It was only my third day in the country and I had already seen more lightning than I had after many winters in the Northwest. Every afternoon a vessel of black clouds descended onto Quito and spewed flashes of energy onto the drowning sprawl. By nighttime the storms had passed, but the humid air that breathed from the alleyways was a constant reminder of the recent torment. Wanting to avoid electrocution, we started the trip to Rucu Pinchincha early.
The taxi dropped Tyler, Nuria and I off at the bottom of the teleferiqo as the sun began to burn through the morning fog. The lift line was empty save for a lone Ecuadorian woman heading to work. She shared our gondola and we had a nice conversation, her mentioning how heavy my boots looked, me reassuring her that they were actually amazingly light. We exited the gondola and immtediatly saw signs warning against the effects of altitude. We were at 4100 meters. “No corre” said the sign, no running. I didn´t really have the right footwear anyway, so we began walking up the trail.
The Ecuadorean paramo–cloud forest–was more like a plain than a forest. Tufts of long, hearty grass held the earth so tightly that the constant rains dug only shallow gutters between them. Tiny rabbits bounced among the grasses and black-and-white eagles, the Andean gull, surveyed any movement. Along the trail we met a young man from Columbia, Luis, who was also traveling in Ecuador and two Chilean men, Jaime and Pau, who had eaten some of the cactus that Pau grew on his window sill and were now enjoying the hike with wide open eyes. All three of our companions were extremely kind and generous, and told us many stories from their home countries. Pau, in particular, was disposed to the comical and as we came closer to the summit his laugh-filled stories reverberated and were then muffled by the mossy rock.
As the four others waited not far below, Tyler and I scrambled up the few hundred feet to the true summit of Rucu Pinchincha. His altimeter read just over 4700 meters. My head ached a little, a throbbing behind the ears, but otherwise I felt great. We were much higher than Mt. Rainier, higher than anything in the lower 48 and this was just a day hike. We descended as the clouds drew closer, denser. On the ride down I realized I was sunburned, even though we hadn´t seen a hint of blue all day, but the throbbing in my head had stopped and I knew how to cure the grumbling in my stomach: a plate of pork and potatos from the Mercado Santa Clara.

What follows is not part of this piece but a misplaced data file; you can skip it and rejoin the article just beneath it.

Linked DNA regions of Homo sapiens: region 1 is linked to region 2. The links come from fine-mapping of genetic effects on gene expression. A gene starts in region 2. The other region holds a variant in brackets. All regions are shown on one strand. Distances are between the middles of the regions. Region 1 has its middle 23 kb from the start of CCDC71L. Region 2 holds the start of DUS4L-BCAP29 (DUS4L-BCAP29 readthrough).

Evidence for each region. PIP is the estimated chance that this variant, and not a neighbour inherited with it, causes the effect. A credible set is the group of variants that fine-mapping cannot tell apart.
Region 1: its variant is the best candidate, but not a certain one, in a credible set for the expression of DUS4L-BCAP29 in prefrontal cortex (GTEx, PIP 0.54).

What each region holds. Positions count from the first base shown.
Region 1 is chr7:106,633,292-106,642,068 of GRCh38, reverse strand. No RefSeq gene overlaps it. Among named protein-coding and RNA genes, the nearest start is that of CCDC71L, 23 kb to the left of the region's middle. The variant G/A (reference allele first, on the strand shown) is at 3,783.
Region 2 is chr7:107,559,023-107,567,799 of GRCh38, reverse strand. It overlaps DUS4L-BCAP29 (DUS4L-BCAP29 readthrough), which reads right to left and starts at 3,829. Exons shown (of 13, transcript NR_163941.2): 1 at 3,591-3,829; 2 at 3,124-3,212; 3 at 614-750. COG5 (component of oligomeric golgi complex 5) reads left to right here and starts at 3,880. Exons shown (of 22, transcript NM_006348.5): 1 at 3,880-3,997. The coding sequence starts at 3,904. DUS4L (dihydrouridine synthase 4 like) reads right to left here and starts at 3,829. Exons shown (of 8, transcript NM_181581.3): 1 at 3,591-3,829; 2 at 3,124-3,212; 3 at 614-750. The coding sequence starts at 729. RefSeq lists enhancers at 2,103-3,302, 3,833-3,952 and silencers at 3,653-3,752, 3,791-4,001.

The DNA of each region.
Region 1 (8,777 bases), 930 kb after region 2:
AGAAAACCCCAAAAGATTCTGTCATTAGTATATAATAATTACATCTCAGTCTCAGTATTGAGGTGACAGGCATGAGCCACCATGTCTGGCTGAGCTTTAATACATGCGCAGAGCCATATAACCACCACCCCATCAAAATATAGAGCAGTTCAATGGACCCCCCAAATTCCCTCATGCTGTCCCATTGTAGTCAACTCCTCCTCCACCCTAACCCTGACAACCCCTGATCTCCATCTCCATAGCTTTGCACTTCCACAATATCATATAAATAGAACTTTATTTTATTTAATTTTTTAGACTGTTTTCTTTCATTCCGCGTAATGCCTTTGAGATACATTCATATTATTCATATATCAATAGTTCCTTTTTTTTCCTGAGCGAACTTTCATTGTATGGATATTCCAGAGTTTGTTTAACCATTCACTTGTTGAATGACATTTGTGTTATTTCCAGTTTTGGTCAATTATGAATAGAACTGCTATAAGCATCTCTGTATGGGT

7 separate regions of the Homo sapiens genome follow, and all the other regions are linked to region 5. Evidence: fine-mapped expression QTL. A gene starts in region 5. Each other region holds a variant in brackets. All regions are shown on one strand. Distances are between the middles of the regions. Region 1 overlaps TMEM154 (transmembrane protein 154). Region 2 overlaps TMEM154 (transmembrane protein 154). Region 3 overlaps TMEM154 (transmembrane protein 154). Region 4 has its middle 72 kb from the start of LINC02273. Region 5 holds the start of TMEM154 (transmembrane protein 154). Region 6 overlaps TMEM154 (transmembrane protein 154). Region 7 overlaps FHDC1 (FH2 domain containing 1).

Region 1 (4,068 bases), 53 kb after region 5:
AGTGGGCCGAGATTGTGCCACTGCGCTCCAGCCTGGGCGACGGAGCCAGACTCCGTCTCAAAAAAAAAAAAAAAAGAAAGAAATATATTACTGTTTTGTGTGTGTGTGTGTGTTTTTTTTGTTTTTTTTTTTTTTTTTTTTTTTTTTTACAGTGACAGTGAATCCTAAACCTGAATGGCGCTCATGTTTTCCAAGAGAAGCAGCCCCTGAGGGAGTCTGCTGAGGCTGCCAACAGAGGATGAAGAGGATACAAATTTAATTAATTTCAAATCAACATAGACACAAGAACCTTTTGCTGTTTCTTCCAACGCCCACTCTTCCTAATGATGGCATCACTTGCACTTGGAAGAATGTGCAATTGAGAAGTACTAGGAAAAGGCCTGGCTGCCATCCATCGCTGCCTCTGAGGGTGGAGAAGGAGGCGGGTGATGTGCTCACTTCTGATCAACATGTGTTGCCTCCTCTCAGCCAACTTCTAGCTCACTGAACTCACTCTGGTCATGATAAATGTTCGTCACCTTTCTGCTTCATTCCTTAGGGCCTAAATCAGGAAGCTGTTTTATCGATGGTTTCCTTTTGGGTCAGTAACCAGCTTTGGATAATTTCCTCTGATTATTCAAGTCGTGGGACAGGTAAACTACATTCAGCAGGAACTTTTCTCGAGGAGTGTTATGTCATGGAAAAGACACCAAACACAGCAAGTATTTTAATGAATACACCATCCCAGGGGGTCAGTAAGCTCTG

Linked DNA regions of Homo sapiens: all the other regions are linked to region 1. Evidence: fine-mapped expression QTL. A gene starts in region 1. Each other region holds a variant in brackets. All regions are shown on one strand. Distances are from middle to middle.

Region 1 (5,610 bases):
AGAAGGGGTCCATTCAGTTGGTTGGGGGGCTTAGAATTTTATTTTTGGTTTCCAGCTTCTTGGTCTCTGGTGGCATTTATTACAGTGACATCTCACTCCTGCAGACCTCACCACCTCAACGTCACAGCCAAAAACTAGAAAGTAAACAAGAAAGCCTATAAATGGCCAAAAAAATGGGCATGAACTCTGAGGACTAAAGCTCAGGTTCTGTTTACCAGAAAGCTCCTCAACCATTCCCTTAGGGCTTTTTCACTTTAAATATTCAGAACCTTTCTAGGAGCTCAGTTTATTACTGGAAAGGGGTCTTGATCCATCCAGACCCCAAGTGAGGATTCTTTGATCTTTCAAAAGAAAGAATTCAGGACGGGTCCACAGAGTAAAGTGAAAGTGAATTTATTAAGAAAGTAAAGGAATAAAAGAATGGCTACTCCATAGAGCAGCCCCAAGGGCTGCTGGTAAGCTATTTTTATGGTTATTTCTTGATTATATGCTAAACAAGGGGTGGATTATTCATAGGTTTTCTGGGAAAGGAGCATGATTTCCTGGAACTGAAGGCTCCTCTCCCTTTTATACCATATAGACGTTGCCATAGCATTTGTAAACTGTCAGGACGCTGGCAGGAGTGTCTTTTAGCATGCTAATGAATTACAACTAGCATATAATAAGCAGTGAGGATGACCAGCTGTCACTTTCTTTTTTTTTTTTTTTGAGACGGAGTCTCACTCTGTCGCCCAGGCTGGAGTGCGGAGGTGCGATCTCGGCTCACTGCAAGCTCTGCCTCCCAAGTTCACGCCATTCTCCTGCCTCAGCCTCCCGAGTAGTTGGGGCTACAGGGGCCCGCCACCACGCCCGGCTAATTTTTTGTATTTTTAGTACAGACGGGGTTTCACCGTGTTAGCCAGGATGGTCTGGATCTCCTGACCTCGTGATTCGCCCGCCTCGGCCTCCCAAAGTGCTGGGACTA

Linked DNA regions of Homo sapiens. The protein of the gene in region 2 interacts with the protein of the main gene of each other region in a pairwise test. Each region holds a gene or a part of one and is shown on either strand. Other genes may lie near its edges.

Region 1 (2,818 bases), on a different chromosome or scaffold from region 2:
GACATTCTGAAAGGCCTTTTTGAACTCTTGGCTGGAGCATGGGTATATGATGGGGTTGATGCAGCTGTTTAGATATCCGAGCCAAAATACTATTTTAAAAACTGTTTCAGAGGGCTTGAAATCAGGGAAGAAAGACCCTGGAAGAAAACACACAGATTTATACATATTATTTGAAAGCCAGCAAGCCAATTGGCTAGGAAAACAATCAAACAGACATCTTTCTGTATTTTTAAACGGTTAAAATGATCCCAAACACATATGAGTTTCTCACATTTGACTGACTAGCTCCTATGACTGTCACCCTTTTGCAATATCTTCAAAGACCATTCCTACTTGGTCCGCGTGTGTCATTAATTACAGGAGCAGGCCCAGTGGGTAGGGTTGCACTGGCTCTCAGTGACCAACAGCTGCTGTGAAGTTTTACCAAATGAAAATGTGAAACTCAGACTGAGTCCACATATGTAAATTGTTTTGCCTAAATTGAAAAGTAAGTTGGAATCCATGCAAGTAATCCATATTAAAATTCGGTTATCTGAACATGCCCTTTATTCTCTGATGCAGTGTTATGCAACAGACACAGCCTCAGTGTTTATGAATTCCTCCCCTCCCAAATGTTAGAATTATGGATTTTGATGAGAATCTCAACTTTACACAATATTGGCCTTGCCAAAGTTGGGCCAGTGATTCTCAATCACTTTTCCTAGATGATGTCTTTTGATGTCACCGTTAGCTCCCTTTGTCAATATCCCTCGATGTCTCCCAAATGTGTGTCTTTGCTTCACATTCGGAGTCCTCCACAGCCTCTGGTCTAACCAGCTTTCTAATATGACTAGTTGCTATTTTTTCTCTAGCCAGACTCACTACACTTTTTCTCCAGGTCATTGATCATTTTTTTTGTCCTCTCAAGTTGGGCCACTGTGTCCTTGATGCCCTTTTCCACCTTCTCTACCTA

The next day the three of us left Quito, enduring a two hour bus ride south to the town of Machachi. From here we hired a camioneta–a truck–to take us to La Virgen, a camping area within the Ecological Reserve of the Illiniza mountains. The road from Machachi to La Virgen, at 4000 meters, was extremely rough. We crossed two strems, the water rushing against the wheel wells, and innumerable ditches that almost caused the truck to tip over. We made it to La Virgen by three o´clock that afternoon. The rain started just as I was guying-out my tent. A few minutes later we heard the thunder.
After an hour of standing in the rain, away from the tents in a gulley below the road, we decided that the lightning had passed even though the rain had not. I cooked dinner for us–roman noodles and salami–in the shelter of my vestibule that night. Sleep was difficult due to the pounding of the rain and the slight throbbingin in my head, the shortness of breath that wouldn´t be quenched no matter how deeply I breathed, but I was dry and warm in my tent and eventually I dozed off.
We spent two nights at La Virgen, twice climbing to the refugio–hut–at 4800 meters, below Illiniza Sur and Illiniza Norte. Both times, our ascents were cut short by the impenetrable clouds, the cloying mist that seemed immortal. One early morning, after being halted at the refugio by poor weather, Tyler and I huddled together under one sleeping bag to wait, hoping that the rising sun would burn through the clouds. We spent three hours shivering on the floor before deciding it was hopeless and retreating to our tents, laughing maniacally the whole way down, crazed by lack of sleep with no reward, made brutally self-depricating by the stinging of our bruised egos. “I used to be tough,” said Tyler, over and over, with me reassuring him that no, he never really was.
A tuna sandwich brought little clarity. After pondering various options we eventually decided on the most appealing if least ambitious one: go to Baños, where the thermal baths are too hot to tolerate and the beer is cheaper than the cost of more nights spent contemplating failure in the rain. Three hours of bus rides later, still without sleep, we ate curry and potatos, sipped pilsner, and watched the Superbowl on Spanish television. The Cardinals were losing, which meant the Steelers were winning. Nothing seemed to be going right. I chugged the last half-glass of my first beer and became immediatly drunk.